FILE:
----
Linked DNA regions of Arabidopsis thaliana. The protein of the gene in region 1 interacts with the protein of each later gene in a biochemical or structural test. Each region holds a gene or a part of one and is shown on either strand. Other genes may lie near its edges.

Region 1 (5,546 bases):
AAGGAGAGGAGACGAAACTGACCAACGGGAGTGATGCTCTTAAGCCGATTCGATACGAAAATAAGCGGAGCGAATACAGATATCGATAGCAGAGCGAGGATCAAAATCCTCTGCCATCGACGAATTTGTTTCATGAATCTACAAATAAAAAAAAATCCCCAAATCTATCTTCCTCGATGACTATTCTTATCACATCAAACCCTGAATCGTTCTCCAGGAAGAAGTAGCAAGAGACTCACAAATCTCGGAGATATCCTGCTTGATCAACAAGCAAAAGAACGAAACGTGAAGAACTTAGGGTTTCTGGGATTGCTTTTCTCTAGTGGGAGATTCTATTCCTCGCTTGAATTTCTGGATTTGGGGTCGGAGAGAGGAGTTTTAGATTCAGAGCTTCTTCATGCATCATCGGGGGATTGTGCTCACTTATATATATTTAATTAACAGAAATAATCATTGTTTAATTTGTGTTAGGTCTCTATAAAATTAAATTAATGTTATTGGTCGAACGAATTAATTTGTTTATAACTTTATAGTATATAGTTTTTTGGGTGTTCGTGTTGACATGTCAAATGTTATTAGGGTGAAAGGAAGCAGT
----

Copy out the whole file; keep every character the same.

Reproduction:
Linked DNA regions of Arabidopsis thaliana. The protein of the gene in region 1 interacts with the protein of each later gene in a biochemical or structural test. Each region holds a gene or a part of one and is shown on either strand. Other genes may lie near its edges.

Region 1 (5,546 bases):
AAGGAGAGGAGACGAAACTGACCAACGGGAGTGATGCTCTTAAGCCGATTCGATACGAAAATAAGCGGAGCGAATACAGATATCGATAGCAGAGCGAGGATCAAAATCCTCTGCCATCGACGAATTTGTTTCATGAATCTACAAATAAAAAAAAATCCCCAAATCTATCTTCCTCGATGACTATTCTTATCACATCAAACCCTGAATCGTTCTCCAGGAAGAAGTAGCAAGAGACTCACAAATCTCGGAGATATCCTGCTTGATCAACAAGCAAAAGAACGAAACGTGAAGAACTTAGGGTTTCTGGGATTGCTTTTCTCTAGTGGGAGATTCTATTCCTCGCTTGAATTTCTGGATTTGGGGTCGGAGAGAGGAGTTTTAGATTCAGAGCTTCTTCATGCATCATCGGGGGATTGTGCTCACTTATATATATTTAATTAACAGAAATAATCATTGTTTAATTTGTGTTAGGTCTCTATAAAATTAAATTAATGTTATTGGTCGAACGAATTAATTTGTTTATAACTTTATAGTATATAGTTTTTTGGGTGTTCGTGTTGACATGTCAAATGTTATTAGGGTGAAAGGAAGCAGT